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Would a cash-strapped government of Alberta sell its own bank?
According to reports, Scotiabank has made an offer to purchase ATB Financial. And, given the perilous fiscal conditions in the province, it’s possible the government will sell.
That would be huge mistake.
By doing so, any government would have to betray rural Alberta and then wrestle with the ghost of William (Bible Bill) Aberhart. This bombastic former Alberta premier launched a radical 1930s political movement called Social Credit, dedicated to the public ownership of bank credit.
Why are rural Albertans so loyal to ATB?
Apart from the fact that ATB Financial is the only bank in many Alberta communities, the original Alberta Treasury Branches saved rural Alberta from bankruptcy in the Great Depression. As a result, there’s an almost mystical relationship between rural folk and ATB.
Many young people today have forgotten or don’t know that the Great Depression of the 1930s devastated Alberta.
According to historian James G. Macgregor, “In October 1929, the world’s train of prosperity jumped the track … by Christmas of ’29, Albertans began to feel the depression’s impact. Farm prices fell, unemployed walked the streets, something called a ‘scarcity of money’ – something ascribed to malign influences – cut purchasing power and paralyzed everyone’s will.
“The province (of Alberta) found that even ownership of its own resources was a hollow victory if nobody could develop them. With rich soil, which could grow almost unlimited wheat, forests which could produce enough lumber to house every Canadian family and miners with enough coal to heat all the continent, and with men eager to work these resources, the system could not put them to the tasks they wanted.”
What caused this credit crisis on the Prairies?
Financial panic. In the Depression, Canada’s Eastern banks (including the Bank of Nova Scotia, precursor of Scotiabank) essentially abandoned the Canadian West, leaving Albertans high and dry. (It happened again during the credit crisis caused by the introduction of the National Energy Program in the 1980s and again, profoundly, when energy industry investment collapsed in 2014. And don’t think it couldn’t happen again.)
Into this punishing credit void, Aberhart and his Social Credit government launched Alberta Treasury Branches, a publicly-owned bank that made loans to farmers and small businesses up and down the province, operating through the Alberta government’s Treasury Department.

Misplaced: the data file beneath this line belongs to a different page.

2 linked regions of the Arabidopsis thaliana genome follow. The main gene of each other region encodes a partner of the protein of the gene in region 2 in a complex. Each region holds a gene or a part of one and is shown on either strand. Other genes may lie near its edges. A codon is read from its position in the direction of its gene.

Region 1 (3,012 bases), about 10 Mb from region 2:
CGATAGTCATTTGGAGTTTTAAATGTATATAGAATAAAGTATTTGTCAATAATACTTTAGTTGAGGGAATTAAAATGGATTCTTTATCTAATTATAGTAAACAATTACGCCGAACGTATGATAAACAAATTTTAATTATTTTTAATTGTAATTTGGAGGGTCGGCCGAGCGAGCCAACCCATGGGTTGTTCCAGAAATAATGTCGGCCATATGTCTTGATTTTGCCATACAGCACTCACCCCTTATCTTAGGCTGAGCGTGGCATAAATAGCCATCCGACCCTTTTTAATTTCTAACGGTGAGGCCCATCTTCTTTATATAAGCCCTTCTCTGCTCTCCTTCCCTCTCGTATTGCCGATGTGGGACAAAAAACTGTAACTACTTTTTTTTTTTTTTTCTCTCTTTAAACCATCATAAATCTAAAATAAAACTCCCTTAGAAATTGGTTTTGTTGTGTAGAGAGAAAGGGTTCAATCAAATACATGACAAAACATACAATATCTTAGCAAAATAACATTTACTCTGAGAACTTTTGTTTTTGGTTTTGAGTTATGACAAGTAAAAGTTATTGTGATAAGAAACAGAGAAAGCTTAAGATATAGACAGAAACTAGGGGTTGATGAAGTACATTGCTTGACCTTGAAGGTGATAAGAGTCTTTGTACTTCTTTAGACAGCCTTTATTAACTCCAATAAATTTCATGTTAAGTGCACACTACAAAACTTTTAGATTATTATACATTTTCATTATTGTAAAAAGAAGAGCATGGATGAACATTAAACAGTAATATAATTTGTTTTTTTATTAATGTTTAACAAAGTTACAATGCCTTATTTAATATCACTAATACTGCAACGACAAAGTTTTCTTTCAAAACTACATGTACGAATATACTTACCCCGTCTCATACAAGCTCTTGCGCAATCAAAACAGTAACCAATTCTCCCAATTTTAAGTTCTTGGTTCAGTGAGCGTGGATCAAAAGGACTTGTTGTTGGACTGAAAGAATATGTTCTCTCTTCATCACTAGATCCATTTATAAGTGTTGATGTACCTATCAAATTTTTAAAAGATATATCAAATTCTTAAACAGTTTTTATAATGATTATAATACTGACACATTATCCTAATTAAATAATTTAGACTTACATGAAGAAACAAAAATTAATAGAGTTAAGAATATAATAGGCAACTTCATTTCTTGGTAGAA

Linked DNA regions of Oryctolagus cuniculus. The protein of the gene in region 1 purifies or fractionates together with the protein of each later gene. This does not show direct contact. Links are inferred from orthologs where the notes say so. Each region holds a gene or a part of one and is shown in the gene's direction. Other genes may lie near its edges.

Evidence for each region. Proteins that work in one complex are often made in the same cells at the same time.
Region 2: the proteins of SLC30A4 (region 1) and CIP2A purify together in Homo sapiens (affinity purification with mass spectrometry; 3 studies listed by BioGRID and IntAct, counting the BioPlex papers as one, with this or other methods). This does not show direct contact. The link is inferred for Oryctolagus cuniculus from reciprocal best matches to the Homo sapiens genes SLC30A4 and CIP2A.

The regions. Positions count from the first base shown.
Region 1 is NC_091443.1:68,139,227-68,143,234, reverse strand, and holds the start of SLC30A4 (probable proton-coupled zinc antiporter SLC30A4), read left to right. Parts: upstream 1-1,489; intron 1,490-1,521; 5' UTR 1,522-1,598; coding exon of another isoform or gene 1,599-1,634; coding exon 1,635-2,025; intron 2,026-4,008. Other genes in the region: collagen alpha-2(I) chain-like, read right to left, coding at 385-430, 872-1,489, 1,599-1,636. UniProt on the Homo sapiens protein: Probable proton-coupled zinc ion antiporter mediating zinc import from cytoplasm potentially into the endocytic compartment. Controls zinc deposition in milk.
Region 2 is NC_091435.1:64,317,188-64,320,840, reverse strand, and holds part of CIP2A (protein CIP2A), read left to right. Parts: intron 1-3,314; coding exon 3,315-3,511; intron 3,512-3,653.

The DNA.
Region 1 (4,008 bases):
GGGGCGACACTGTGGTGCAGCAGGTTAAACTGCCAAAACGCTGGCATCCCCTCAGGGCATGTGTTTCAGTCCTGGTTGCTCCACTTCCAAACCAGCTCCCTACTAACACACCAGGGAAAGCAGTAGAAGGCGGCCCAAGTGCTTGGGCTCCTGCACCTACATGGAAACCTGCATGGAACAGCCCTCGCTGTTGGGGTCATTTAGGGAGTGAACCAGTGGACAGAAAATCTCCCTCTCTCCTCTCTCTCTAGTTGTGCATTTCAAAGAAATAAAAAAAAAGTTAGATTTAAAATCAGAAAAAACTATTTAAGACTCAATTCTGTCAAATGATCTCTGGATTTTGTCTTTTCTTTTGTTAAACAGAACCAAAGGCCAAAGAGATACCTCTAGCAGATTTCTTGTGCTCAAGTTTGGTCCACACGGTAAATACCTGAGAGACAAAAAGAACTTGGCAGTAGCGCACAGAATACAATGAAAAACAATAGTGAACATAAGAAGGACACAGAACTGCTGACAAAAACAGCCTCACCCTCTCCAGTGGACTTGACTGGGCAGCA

Although ATB Financial has gone through a number of changes over the decades, it remains a powerful public banking institution that, organized properly, could use its considerable resources to advance the public good.
What could ATB do for Alberta?
For one, it can do what commercial banks do, create new monetary resources in the form of credit, and advance them into the economy based on present and future asset security.
For instance, a repurposed ATB could secure construction loans for affordable housing units by leveraging the housing assets themselves in ways commercial banks can’t or won’t do.
ATB might also issue $10,000 home energy retrofit financing to every household in Alberta. The money would come from newly-created credit derived from the resultant renewable energy assets and the valuable carbon offset credits.
A public bank like ATB might not charge interest on the retrofit loans, preferring to simply recover the loan principal from energy savings.
The Alberta government could also bring ATB Financial back into Treasury, reversing the Ralph Klein-era semi-privatization. As an integral agent of the Treasury Department, the bank’s asset base would be the asset base of the province. That would vastly increase the credit facilities of ATB.
In that case, what would be the best use of those credit resources?
One option is for ATB (perhaps rebranded as the Alberta Treasury Bank) to acquire Alberta’s outstanding debt (and other commercial paper) as it trades regularly in capital markets around the world.
Having acquired these outstanding obligations, the Alberta government would essentially own its debt and would have interest obligations only to itself.
Under these circumstances, the government of Alberta could grant itself interest and or principal holidays, whereby the province’s debt and bond repayments are reduced to a manageable schedule.
Or, better still, the province could do the obvious: simply cancel the debt and eliminate the problem.
The question isn’t why don’t we sell ATB Financial? It’s why would we not modernize our public accounts, use our financial strength and institutions to advance the public interest, eliminate the debt and – finally – allow Bible Bill’s ghost to sleep soundly?
Robert McGarvey is an economic historian and former managing director of Merlin Consulting, a London, U.K.-based consulting firm. Robert’s most recent book is Futuromics: A Guide to Thriving in Capitalism’s Third Wave.
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